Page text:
In 2012, this intrepid reporter plans to watch, in chronological order, all of Walt Disney Studios' 52 theatrically-released animated features, one per week.
Howard Ashman, lyricist integral to the flourishing Disney Renaissance, was the one who pitched the idea of translating the fairy tale of Aladdin and the magic lamp from One Thousand and One Nights into an animated feature. The film would be the first feature under the Disney princess umbrella to feature a decidedly non-Anglo cast. This would prove controversial to some who nitpicked the finished film, citing a generic white-washing of the protagonists. Due to his untimely death, Ashman would not live to see Aladdin hit the silver screen, nor the resulting controversy. Only three of his completed songs would make the finished picture with three more tunes written by his colleague Alan Menken and his new collaborator, lyricist Tim Rice.
The animators have an absolute field day in Aladdin. The opening action-packed chase through the crowded Arabian streets is a fanciful frenzy full of spirited leaps and crafty elusions. Withstanding one's tolerance for the mile-a-minute shtick of Robin Williams, the animation tasked with keeping up with his explosive hamming of the Genie is fluid and must have been an blast to draw. Same goes for the splendid realization of Aladdin's magic carpet, whose anthropomorphized introduction hearkens back to classic Disney shorts of yore, where every traditionally inanimate object had the ability to dance and twirl. The leaping, bowing, hand-shaking carpet has more life in it than most characters on the silver screen, hand-drawn or otherwise.
The true tour-de-force of animation in the film takes place shortly after Aladdin's introduction to the magic carpet in the Cave of Wonders. Aladdin has been sent into the cave to retrieve the Genie's lamp by the scheming Jafar. The sequence culminates in an Indiana Jones-esque escape attempt as the cave comes crumbling down all around Aladdin who narrowly avoids death on his enchanted rug. The scene may be the best blend of hand-drawn characters and computer-generated backgrounds ever committed to film. Bubbling, boiling lava belches up molten flames that barely miss our fleeing heroes, while ever-narrower rock passageways threaten to close them in. The scene is fantastically realized and breathlessly paced. A better action sequence in a Disney feature would be difficult to conjure up.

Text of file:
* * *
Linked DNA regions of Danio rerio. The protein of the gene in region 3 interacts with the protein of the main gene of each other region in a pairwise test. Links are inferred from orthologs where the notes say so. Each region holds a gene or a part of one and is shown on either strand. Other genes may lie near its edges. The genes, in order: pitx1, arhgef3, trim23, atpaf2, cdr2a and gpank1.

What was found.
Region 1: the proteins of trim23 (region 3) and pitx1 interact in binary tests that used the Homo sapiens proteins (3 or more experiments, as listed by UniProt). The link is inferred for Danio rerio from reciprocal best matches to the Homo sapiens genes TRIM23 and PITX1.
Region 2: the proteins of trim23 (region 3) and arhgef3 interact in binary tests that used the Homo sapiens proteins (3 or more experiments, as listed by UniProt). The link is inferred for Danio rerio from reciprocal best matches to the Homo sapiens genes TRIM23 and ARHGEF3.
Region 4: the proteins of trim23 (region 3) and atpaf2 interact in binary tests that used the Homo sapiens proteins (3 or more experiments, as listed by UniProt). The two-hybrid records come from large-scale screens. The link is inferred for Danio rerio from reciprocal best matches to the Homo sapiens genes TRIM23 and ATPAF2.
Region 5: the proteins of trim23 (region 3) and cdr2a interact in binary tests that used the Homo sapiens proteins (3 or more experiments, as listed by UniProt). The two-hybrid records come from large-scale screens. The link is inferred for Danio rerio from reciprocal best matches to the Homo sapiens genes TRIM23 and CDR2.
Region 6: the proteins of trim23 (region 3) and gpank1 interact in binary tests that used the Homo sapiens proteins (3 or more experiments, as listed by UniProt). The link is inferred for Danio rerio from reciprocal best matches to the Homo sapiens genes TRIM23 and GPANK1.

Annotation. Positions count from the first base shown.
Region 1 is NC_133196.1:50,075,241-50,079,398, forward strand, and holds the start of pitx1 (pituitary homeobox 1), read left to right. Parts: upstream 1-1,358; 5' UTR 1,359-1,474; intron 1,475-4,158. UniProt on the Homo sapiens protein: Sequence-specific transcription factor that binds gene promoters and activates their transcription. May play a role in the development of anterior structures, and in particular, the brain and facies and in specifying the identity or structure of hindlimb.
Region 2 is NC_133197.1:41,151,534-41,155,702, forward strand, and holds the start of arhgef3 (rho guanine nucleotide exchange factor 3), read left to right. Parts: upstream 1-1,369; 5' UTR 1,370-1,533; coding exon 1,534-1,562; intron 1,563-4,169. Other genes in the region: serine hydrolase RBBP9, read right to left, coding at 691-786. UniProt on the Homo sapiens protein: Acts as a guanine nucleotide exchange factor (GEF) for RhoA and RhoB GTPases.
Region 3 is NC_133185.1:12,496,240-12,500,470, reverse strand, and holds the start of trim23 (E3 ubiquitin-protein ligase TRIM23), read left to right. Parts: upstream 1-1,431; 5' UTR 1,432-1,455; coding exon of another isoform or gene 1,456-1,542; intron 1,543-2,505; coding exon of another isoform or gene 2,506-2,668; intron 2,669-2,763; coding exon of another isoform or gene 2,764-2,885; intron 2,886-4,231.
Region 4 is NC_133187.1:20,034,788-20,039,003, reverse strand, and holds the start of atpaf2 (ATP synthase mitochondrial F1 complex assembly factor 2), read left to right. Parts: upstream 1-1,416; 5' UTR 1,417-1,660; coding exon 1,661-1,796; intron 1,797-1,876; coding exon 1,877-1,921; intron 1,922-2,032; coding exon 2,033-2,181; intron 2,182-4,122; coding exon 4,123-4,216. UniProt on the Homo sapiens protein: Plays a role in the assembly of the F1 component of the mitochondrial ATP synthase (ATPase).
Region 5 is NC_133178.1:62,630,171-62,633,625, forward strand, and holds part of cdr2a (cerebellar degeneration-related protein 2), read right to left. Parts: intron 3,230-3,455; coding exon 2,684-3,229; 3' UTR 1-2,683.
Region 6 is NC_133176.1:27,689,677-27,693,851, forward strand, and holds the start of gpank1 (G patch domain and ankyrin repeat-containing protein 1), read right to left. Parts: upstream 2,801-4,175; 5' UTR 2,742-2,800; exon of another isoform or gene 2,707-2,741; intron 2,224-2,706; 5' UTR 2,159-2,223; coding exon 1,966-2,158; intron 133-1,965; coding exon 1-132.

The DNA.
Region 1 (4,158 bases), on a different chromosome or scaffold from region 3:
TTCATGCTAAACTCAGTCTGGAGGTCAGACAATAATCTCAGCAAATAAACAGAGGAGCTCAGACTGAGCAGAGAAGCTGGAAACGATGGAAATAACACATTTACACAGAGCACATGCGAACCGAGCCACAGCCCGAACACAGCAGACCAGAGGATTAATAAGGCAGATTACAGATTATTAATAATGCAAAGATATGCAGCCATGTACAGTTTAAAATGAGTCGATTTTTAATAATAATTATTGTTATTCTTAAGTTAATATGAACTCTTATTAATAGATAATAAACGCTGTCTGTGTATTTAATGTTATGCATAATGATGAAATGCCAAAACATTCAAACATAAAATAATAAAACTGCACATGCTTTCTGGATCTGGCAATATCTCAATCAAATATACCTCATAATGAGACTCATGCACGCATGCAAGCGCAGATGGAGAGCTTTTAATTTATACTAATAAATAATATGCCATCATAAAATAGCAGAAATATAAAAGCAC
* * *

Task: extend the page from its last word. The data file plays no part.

The villain Jafar is a splendid addition to Disney's deep rogue's gallery. His machinations are deliciously malevolent and sinister. The manipulations he bestows on the entranced Sultan by way of his hypnotic staff are genuinely creepy. His best moments come, as to be expected, at the film's dramatic climax where he first wishes himself to be sultan, than a sorcerer, and finally a genie. The animators once again throw all of their talent into these transformations, rising Jafar up to the heavens and having him literally toying with the cosmos. Jonathan Freeman's vocalizing of Jafar's dastardly dominance is effective and used solely in the purpose of the character, unlike say, the performance of his hence-parrot Iago. Jafar's serpentine battle with Aladdin may be a bit too short-lived to truly make an impact but several of the images inspire lingering terror.
The songs in Aladdin run the gamut from catchy and inspired (the infectious "Prince Ali") to generic and forgettable ("One Jump Ahead"). The central theme, the treacly, overwrought "A Whole New World" is fun mostly for its outrageous excessiveness. The song manages to push past obvious crescendoes and on to ever higher plateaux of histrionics. Unfolding as our two lovers circumnavigate the globe on their magic carpet, it is all so ridiculous, and yet quite entertaining. The visuals do really help here with some great point-of-view shots as Aladdin and Jasmine burst through clouds and careen towards moonlit rivers. It also appears that they briefly pause in the idyllic pastoral setting that housed the centaurs and imps of Fantasia. A much more subtle and enjoyable reference than the labored hijinks of Robin Williams.
Aladdin is arguably the most influential Disney film of the last twenty years for two very unfortunate reasons. With the casting of comedians Robin Williams and Gilbert Gottfried, who were hired more for their established personalities than their vocal talents, countless animated features that arrived in Aladdin's wake, like the Ice Age and Madagasacar franchises, were packed to the gills with celebrity voices, all involved just to put a recognizable brand on the poster. Williams's bombastic portrayal of the Genie would itself usher in an animated age littered with pop culture references, where a viewer's knowledge of an impression would be deemed an adequate substitute for a real joke. This chuckle of recognition would permeate the cinematic landscape, driving such box office powerhouses as Dreamworks' Shrek, a film which was produced by Jeffrey Katzenberg after his defection from Disney.
These two elements are by far the worst parts of Aladdin, which otherwise follows the trusted template set forth by The Little Mermaid and Beauty and the Beast. A host of Broadway-caliber songs propel a simple story of love overcoming adversity with a beautiful palette of richly drawn animation. The film was a hit with critics and filmgoers alike and would become the highest grossing feature of 1992. From the vantage point of the future, Aladdin still gives us plenty to enjoy. It contains both an engaging, entertaining story and a wealth of wonderful animation. I just wish it wasn't so frequently annoying.